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Tuesday, February 18, 2020  Spokane, Washington  Est. May 19, 1883
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‘More confident and comfortable’: Women outnumber men for first time in judo class at Gonzaga

Challenging a 6-foot-3 male friend, Tatum Maloney threw him to the ground with ease. “He said, ‘Whoa, I didn’t think you could do that,’ ” said a smiling Maloney, a 5-foot-5 college sophomore in Spokane. Maloney is among 10 women taking a Gonzaga University elective class, Judo and Self-Defense, which drew a record number of female students this semester. The class has 15 total students.

Many of the women said they took the class to feel safer walking on campus at night or for travel abroad. Some also noted increased coverage in news outlets and on social media about learning self-defense because of human trafficking, sexual assault and other crimes.

A classmate of Maloney’s, Matea Bidaburu, stands at 5-foot-3. In a break from judo sparring on Monday, she admitted also trying out judo moves on friends. She now agrees with an instructor’s viewpoint: Technique counts more than muscle.

“I’ve tried throwing some of my guy friends, and it’s worked,” said Bidaburu, a junior. “It’s all about technique, the angle, placement of feet and how you get them down.” She said a motivation for the class included knowing how to break free if somebody tries to grab her.

“I actually feel like if anyone were to attack me, I would know definitely some moves to get away, which is very reassuring,” Bidaburu said. For more than 30 years, instructor Bruce McDavis has taught a martial arts self-defense class on regional college campuses. But until now, the classes always have drawn a majority of male students.

McDavis, 69, has a seventh-degree black belt in Goju-ryu karate and has taught martial arts classes since 1975. Judo as a martial art focuses more on proper throwing techniques, body maneuvers against an opponent and how to fall without injury.

He credits a number of factors for seeing more female students, including changing attitudes in society about women athletes. He’s also heard feedback from families that they’re seeking safety for daughters on campuses.

“Twenty-five years ago, I had an average of three women in my classes, and, even five years ago, the most would be eight among about 20 students,” McDavis said. “I think part of it is changing attitudes. And I hear about more parents who say they want to protect their daughters at college.”

Abby Morris, a sophomore, decided to take the class after an internship at the Spokane Prosecuting Attorney’s Office this past summer. She noticed that many of the women in the office had taken some form of self-defense training. She is studying pre-law criminology and wants to become a prosecutor.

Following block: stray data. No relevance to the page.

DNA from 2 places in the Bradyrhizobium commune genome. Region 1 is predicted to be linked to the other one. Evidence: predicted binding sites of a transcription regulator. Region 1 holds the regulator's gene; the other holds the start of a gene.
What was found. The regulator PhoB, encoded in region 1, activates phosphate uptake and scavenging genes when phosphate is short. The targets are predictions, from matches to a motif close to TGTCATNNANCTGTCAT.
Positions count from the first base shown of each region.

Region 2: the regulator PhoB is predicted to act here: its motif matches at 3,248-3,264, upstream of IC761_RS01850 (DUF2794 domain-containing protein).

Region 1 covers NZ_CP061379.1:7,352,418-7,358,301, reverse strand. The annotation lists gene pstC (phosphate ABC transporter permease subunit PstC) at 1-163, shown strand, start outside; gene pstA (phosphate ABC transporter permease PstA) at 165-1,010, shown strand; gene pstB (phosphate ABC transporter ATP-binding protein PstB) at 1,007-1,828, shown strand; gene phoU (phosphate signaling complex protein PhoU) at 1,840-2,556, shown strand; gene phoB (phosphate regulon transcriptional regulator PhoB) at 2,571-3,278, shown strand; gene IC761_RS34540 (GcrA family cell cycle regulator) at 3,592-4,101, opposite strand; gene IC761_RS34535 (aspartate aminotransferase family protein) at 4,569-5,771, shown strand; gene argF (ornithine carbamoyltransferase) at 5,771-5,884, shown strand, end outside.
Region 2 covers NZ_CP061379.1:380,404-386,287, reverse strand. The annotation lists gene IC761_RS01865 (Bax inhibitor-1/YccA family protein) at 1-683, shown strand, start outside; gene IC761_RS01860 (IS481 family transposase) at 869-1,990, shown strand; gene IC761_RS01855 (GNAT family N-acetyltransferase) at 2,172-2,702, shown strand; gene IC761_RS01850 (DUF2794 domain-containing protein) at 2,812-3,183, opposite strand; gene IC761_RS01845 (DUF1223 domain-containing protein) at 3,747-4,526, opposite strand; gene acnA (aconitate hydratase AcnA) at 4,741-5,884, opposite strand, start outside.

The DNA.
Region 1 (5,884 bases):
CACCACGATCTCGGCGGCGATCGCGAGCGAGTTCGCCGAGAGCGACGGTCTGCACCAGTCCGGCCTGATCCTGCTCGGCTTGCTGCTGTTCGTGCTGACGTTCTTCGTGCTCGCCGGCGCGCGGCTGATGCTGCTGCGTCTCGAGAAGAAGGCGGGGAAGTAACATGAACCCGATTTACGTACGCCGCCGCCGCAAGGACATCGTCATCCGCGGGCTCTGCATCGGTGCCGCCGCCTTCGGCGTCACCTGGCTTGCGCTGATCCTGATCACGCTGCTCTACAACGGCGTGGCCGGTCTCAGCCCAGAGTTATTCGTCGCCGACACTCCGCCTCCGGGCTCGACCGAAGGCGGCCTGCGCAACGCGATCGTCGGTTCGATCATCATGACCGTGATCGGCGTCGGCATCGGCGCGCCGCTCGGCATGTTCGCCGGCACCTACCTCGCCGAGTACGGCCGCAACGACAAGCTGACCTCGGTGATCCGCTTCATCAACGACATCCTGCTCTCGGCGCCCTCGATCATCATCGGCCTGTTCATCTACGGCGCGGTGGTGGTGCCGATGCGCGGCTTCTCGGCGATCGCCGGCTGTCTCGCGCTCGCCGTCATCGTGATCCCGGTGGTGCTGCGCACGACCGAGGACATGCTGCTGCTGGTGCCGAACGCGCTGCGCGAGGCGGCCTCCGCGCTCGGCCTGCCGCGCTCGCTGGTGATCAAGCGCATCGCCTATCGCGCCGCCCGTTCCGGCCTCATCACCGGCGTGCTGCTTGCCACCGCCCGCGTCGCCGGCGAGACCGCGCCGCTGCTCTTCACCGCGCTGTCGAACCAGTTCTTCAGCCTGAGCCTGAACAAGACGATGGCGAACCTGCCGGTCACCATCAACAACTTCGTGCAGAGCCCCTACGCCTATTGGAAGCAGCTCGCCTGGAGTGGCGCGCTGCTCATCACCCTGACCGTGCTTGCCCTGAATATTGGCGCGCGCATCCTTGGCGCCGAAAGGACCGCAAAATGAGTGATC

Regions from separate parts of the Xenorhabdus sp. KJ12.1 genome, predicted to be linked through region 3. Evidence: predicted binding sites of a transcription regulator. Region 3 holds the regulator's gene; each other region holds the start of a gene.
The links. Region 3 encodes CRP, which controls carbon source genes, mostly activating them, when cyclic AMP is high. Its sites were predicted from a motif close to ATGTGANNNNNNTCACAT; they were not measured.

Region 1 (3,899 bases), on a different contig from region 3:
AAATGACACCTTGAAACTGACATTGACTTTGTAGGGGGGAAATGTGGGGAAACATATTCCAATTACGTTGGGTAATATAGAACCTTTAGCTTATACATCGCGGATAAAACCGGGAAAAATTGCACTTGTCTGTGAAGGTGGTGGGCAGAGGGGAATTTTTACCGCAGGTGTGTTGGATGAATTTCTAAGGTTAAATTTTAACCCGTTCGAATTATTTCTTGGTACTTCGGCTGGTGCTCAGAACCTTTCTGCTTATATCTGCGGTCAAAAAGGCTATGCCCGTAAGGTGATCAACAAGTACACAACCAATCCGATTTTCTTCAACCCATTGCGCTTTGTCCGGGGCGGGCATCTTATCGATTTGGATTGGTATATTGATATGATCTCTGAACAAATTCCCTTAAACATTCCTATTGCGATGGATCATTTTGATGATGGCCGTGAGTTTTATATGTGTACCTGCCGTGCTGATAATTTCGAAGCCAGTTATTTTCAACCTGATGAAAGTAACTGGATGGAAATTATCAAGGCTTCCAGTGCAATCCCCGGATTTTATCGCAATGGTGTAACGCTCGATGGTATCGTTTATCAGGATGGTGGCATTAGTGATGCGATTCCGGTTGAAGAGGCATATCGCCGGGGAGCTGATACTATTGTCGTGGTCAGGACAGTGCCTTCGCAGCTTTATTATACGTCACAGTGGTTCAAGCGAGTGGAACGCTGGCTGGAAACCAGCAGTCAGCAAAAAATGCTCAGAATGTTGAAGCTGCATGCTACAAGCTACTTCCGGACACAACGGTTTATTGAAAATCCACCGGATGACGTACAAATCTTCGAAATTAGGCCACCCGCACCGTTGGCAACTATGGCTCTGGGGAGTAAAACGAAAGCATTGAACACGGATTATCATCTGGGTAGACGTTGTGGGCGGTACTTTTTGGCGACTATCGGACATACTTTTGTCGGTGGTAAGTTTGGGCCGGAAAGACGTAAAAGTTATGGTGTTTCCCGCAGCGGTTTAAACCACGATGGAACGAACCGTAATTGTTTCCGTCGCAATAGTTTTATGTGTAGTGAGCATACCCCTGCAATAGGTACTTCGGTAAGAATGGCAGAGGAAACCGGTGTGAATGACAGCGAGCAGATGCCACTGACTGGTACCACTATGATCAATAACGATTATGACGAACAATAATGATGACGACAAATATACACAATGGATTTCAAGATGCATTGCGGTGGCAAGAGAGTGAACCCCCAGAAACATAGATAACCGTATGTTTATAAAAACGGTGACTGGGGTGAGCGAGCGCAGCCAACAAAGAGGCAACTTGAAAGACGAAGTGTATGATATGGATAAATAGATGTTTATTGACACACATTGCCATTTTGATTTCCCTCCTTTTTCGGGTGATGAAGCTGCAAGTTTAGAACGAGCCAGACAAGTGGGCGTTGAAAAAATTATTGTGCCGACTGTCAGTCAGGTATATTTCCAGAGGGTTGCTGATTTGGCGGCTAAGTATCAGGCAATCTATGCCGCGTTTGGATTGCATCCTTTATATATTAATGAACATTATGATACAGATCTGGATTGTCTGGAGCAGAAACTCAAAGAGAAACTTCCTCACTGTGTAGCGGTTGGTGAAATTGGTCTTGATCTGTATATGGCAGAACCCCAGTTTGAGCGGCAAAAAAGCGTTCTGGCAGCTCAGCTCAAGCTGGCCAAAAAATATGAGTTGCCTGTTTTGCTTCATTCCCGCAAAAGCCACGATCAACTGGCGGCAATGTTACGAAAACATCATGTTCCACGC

“I did Junior ROTC in high school, so we did some hand-to-hand combat training, but this is the first actual self-defense class I’ve taken,” Morris said. “I’ve definitely felt a lot more confident and comfortable if I’m by myself walking back from the gym or from my mock trial practice at night.”

“Judo is focused on how to fall and how not to get hurt. We’ve also learned about the martial arts culture and the respect aspect.”

When asked why she thought more women enrolled in the class, she cited seeing more items lately on social media sites such as Twitter and Instagram that include mention of learning how to protect against human trafficking or potential street crime.

“There is just a lot more emphasis on that,” Morris said. She practiced judo with Sarah McCarthy, a sophomore who wants to travel around the world.

“I feel this is a good skill to have when you’re abroad and a female alone,” McCarthy said. “I did take some karate (before). This is more structured than your everyday basketball class. We have to bow to each other and say certain phrases. There is a cool cultural aspect.”

Taryn Biever, a sophomore, came to Spokane from a “super-safe neighborhood” in a Colorado suburb, so she took the class to feel safer in an unfamiliar city. But the learning has surprised her.

“With all the defense moves we’ve learned, whenever I’m walking back in the dark, I think about this class,” Biever said.

“Our instructor always says how your elbow strike is super important, and I always thought your punch was important. When you come back, your elbow is the strongest point of your body that has a lot of force.

“So I think about using that if anyone were to come and attack me. I’ve also been curious to see if in a moment of adrenaline, I would resort to these moves we’ve learned. Even if I don’t, we’ve learned how to make our punches and kicks stronger.”

Her classmate, RaeAnna Malarkey, thinks the constant drills they’ve done in the class will come back quickly in a surprised moment.

“I think since we’ve practiced it so much, I can envision myself doing the moves just out of habit,” said Malarkey, who is from Spokane. “I think that even if I was scared, it wouldn’t shut me down completely.”

She also brought up recent news coverage of sexual assault and women protecting themselves on a college campus. “Women are at a higher risk for sexual assault, so being able to protect ourselves, I think all women believe that’s important, so taking a class would help in any way.”

McDavis said today’s students tell him they wouldn’t hesitate to hit someone if attacked. “I’ve found that women often make better martial artists because they listen and pay attention to technique,” he added. “I did amateur boxing at welterweight. At 147 pounds, you’re not going to out muscle anyone. It’s technique.”

“Eighty percent of altercations end up on the ground. If someone grabs you, the No. 1 thing is you need to know how to control them.”

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